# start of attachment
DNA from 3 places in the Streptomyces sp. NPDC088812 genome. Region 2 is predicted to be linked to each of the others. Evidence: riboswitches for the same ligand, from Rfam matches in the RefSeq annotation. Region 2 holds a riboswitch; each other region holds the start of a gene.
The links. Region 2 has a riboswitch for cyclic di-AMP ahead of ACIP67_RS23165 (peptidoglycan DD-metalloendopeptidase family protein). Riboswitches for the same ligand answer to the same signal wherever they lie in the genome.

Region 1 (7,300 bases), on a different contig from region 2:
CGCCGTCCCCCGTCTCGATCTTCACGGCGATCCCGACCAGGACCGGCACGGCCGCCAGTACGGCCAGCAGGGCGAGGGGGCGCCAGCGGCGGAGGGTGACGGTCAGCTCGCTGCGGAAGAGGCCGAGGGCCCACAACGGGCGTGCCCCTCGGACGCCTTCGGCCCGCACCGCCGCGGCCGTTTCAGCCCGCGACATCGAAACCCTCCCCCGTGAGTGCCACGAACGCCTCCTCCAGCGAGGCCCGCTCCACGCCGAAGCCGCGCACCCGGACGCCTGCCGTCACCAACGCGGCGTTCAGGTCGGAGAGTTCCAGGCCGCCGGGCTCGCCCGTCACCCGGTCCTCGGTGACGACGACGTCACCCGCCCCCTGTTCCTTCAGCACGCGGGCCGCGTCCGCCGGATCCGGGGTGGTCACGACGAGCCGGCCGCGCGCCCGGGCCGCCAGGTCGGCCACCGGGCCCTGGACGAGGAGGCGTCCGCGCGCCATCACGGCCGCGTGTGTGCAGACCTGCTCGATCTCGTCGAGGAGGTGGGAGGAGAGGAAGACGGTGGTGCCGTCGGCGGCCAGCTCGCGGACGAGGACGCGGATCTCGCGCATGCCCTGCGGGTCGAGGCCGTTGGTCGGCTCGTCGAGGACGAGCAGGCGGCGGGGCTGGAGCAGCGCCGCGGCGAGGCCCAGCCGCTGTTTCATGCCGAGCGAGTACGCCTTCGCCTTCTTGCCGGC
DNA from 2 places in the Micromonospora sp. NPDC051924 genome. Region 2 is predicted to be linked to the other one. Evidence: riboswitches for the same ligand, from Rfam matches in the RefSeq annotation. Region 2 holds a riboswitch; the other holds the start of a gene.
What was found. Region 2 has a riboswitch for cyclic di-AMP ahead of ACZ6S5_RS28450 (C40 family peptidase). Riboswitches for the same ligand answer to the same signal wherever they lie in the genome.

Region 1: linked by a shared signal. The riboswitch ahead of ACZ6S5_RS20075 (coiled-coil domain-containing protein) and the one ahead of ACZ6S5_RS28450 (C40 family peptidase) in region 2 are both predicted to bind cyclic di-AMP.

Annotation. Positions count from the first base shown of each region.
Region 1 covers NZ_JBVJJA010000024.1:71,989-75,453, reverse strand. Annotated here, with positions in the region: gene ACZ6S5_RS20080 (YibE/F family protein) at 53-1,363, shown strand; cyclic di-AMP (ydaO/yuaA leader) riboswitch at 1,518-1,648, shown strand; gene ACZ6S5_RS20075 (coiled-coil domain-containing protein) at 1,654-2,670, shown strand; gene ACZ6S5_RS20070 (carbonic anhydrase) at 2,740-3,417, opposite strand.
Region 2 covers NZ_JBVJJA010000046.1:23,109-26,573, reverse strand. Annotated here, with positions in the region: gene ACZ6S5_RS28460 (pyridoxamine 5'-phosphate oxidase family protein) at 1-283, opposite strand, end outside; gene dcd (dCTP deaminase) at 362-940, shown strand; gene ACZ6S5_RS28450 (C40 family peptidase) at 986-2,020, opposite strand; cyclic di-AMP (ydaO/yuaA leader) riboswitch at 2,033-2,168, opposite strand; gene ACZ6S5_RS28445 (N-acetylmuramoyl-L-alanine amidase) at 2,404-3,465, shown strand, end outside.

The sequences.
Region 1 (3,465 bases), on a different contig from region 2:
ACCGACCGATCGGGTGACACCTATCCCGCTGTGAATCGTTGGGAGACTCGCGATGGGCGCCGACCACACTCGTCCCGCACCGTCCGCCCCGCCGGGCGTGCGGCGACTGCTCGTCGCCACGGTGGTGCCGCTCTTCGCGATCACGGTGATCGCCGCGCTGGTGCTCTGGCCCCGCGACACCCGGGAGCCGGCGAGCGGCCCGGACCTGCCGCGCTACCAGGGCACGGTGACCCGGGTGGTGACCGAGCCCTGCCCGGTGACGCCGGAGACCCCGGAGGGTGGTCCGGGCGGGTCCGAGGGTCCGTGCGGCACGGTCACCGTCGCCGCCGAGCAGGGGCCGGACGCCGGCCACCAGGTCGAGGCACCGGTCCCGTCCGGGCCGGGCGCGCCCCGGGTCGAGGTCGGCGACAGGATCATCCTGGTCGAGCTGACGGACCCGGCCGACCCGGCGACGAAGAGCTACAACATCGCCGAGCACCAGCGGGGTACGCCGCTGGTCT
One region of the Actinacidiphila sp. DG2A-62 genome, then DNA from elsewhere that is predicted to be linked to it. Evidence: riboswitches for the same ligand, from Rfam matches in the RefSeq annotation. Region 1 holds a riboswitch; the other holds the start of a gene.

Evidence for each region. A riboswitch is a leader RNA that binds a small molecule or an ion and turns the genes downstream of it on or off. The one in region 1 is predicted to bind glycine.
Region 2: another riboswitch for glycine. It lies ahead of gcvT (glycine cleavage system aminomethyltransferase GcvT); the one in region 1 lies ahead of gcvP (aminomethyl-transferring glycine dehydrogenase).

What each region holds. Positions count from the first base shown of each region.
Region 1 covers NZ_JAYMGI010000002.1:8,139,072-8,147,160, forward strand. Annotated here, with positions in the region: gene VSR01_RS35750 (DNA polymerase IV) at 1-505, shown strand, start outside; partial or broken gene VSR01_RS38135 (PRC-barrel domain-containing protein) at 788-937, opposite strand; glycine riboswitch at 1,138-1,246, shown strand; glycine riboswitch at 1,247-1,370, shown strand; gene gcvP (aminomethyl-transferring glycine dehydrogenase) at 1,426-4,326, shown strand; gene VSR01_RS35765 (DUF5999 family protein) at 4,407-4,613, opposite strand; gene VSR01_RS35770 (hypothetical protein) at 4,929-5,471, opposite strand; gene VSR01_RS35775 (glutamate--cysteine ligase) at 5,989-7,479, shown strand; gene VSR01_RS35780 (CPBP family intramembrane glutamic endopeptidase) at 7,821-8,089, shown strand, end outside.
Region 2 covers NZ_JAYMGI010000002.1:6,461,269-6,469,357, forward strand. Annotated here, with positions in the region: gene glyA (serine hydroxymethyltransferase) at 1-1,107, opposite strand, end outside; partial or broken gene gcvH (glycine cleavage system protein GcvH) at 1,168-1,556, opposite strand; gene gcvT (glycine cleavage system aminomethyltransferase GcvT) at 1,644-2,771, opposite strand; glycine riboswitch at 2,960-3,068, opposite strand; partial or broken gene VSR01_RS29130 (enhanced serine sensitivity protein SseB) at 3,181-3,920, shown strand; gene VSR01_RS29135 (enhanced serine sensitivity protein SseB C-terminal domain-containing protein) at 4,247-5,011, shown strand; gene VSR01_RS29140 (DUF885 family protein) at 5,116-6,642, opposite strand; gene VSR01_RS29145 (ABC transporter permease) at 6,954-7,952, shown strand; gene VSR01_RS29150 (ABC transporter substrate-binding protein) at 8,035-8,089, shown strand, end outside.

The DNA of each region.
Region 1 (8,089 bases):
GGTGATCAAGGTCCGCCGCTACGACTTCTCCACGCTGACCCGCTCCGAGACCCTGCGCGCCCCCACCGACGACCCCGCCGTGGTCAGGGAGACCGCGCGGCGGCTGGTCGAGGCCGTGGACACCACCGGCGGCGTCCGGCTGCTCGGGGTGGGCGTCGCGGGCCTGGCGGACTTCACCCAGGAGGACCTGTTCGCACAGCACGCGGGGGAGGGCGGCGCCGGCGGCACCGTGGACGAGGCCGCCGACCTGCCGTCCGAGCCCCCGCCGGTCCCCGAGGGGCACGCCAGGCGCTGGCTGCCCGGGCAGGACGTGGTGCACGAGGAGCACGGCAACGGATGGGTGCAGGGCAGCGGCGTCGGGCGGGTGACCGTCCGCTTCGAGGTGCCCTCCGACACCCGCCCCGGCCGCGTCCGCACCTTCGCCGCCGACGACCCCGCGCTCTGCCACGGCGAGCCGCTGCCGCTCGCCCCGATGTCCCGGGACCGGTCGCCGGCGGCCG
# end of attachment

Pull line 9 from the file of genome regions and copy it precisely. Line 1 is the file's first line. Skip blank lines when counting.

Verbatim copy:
Region 1 covers NZ_JBVJJA010000024.1:71,989-75,453, reverse strand. Annotated here, with positions in the region: gene ACZ6S5_RS20080 (YibE/F family protein) at 53-1,363, shown strand; cyclic di-AMP (ydaO/yuaA leader) riboswitch at 1,518-1,648, shown strand; gene ACZ6S5_RS20075 (coiled-coil domain-containing protein) at 1,654-2,670, shown strand; gene ACZ6S5_RS20070 (carbonic anhydrase) at 2,740-3,417, opposite strand.